Mr. Rifkind : We had not made up our minds then because we wanted to identify the extent of the difference between a Scottish Bill and an English Bill. We decided that it would be pretty silly for the United Kingdom Parliament to deal with two major Bills 97 per cent. of whose provisions were identical. I suspect that the hon. Member for Midlothian (Mr. Eadie) might have reached the same conclusion had he thought about the matter. I recollect that, at the beginning of the last Labour Government's period of office, they proposed to introduce provisions for elected assemblies for Scotland and Wales in a single Bill. It took several months, if not years, of

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argument to persuade them that that was not entirely appropriate. Opposition Members should look to their own record.

I shall concentrate on the elements of the electricity industry that are distinctive to Scotland, but first, I shall comment on the main thrust of the Opposition's arguments yesterday. It emerged clearly from the eloquent speech of the hon. Member for Sedgefield that the Labour party in the 1980s remains wedded to the concept of monopoly. We have known for many years that monopoly, whether private or public, is undesirable if it can be avoided. The Monopolies and Mergers Commission exists precisely to try to prevent the emergence of unnecessary monopolies.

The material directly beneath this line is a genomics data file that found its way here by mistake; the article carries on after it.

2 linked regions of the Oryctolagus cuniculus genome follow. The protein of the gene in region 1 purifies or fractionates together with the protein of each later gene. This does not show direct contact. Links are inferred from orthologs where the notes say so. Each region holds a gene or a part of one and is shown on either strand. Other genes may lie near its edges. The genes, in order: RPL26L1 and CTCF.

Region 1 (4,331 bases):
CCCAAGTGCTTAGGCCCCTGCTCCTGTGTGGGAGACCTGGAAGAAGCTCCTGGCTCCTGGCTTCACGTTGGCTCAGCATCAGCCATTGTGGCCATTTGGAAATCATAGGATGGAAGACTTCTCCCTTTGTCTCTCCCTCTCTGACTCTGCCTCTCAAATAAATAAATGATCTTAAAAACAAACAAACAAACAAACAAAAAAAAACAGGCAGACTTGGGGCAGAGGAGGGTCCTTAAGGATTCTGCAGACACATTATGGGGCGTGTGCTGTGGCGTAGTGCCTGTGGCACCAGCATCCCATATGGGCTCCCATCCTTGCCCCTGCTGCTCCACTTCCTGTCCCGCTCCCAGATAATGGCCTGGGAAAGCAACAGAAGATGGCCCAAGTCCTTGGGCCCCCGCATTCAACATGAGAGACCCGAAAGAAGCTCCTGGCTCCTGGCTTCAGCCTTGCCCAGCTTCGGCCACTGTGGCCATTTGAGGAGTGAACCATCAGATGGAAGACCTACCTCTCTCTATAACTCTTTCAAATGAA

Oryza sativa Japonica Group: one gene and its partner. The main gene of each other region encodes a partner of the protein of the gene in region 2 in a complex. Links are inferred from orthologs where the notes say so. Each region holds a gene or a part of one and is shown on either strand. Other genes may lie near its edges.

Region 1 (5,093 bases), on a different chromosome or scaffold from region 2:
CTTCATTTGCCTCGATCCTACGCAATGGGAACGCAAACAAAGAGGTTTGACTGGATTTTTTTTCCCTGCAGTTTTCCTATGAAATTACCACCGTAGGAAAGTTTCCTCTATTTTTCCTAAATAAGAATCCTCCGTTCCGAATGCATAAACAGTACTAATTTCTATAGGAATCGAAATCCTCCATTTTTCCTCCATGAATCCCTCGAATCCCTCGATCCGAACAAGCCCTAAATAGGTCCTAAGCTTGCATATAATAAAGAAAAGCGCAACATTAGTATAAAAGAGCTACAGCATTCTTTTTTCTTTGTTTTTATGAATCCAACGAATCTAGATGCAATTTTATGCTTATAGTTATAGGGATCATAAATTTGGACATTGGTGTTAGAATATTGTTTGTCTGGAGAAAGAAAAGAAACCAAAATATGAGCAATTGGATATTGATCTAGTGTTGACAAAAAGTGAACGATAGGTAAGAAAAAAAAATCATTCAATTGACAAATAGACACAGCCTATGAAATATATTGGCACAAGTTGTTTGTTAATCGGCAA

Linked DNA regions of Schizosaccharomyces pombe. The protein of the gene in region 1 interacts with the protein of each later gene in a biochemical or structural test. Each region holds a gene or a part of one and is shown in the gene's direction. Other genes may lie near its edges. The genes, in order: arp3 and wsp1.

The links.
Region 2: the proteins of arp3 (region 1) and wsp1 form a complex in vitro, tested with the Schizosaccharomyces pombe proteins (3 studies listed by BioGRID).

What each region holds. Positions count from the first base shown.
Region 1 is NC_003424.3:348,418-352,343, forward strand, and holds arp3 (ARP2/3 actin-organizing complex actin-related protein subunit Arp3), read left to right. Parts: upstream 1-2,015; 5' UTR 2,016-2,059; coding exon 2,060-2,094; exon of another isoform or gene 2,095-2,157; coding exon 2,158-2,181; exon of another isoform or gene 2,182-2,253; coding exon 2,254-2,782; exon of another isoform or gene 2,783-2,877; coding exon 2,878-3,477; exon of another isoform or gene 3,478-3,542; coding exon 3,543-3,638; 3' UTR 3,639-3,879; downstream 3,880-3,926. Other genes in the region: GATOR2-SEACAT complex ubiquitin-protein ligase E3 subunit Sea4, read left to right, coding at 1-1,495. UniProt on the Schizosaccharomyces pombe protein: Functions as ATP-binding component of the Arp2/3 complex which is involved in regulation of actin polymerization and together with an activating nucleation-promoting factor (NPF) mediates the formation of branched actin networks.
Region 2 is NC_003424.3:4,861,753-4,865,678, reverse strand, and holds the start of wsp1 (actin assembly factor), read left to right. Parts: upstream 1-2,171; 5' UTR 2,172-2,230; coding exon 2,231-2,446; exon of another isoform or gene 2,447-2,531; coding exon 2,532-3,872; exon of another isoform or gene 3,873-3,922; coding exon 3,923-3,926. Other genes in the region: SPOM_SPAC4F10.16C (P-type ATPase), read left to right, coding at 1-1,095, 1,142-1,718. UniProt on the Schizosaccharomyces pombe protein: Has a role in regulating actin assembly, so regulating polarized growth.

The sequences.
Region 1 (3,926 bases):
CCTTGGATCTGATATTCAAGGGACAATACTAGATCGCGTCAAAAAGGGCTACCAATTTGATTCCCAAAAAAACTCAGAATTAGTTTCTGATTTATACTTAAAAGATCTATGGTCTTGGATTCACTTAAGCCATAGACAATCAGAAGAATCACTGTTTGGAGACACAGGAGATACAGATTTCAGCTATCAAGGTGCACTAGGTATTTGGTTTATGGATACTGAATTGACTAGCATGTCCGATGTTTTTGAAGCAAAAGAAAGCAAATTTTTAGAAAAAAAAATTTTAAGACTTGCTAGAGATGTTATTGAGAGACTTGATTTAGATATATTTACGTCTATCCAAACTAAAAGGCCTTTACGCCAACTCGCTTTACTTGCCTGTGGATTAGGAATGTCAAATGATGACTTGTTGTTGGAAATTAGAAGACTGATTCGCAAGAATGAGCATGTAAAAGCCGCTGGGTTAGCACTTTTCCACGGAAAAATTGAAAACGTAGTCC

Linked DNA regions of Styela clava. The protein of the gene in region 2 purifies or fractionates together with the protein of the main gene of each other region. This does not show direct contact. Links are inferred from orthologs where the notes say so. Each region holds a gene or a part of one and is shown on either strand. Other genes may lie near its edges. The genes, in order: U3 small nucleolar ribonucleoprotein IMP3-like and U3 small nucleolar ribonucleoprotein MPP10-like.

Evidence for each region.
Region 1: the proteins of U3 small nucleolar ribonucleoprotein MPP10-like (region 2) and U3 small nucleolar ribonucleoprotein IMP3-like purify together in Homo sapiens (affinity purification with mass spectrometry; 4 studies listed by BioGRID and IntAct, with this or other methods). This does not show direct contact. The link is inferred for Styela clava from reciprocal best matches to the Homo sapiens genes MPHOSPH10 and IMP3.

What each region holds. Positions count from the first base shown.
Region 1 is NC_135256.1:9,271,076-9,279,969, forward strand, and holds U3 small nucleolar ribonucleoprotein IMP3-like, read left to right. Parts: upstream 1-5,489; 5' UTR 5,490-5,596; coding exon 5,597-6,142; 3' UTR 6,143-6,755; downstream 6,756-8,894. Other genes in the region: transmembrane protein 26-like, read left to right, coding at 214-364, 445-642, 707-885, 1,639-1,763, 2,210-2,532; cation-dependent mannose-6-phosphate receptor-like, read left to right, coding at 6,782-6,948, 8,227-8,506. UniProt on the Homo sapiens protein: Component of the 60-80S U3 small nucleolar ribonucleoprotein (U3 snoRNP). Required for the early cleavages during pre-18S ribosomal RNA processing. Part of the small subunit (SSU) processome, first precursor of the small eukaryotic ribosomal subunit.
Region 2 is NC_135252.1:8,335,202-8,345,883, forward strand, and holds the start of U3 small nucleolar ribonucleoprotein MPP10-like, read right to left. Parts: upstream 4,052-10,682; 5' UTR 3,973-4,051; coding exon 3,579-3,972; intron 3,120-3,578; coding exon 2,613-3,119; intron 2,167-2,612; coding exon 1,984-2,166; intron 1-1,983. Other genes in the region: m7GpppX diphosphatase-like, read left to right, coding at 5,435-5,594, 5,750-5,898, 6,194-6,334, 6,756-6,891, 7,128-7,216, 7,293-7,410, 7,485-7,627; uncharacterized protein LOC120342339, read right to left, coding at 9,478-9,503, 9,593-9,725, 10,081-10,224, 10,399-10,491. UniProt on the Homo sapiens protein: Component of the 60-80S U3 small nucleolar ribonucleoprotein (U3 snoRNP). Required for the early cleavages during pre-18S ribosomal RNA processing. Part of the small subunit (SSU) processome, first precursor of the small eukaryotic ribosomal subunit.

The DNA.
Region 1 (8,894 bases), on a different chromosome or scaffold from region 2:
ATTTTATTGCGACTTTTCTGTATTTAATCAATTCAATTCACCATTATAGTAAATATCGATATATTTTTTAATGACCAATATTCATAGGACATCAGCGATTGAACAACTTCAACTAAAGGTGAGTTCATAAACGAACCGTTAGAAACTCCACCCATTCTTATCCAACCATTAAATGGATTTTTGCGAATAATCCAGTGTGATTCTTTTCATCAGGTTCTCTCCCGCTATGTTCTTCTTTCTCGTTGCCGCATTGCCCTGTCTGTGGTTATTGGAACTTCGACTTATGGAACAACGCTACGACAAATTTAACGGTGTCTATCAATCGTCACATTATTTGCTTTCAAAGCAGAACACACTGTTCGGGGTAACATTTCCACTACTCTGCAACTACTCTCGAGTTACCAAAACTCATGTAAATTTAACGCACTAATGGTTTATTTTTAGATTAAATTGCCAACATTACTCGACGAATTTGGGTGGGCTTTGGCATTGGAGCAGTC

I had hoped that the Opposition would address the matter from the same starting point as the Government : we have had a state monopoly for 40 years and if it is possible in any way significantly to diminish the monopoly element in the electricity industry we should do so. We should not be divided on that on a doctrinal basis. The Government have never sought to suggest that electricity is an industry that can be considered suitable for the application of classical concepts of competition. Of course that is not possible, and of course aspects of the electricity industry are natural monopolies. Nevertheless, it is clear that under the Bill it will be possible to introduce real competition in a number of sectors of the electricity industry for the first time. For example, independent generators will have the opportunity to come forward, and in various parts of the United Kingdom there will be competition between generators.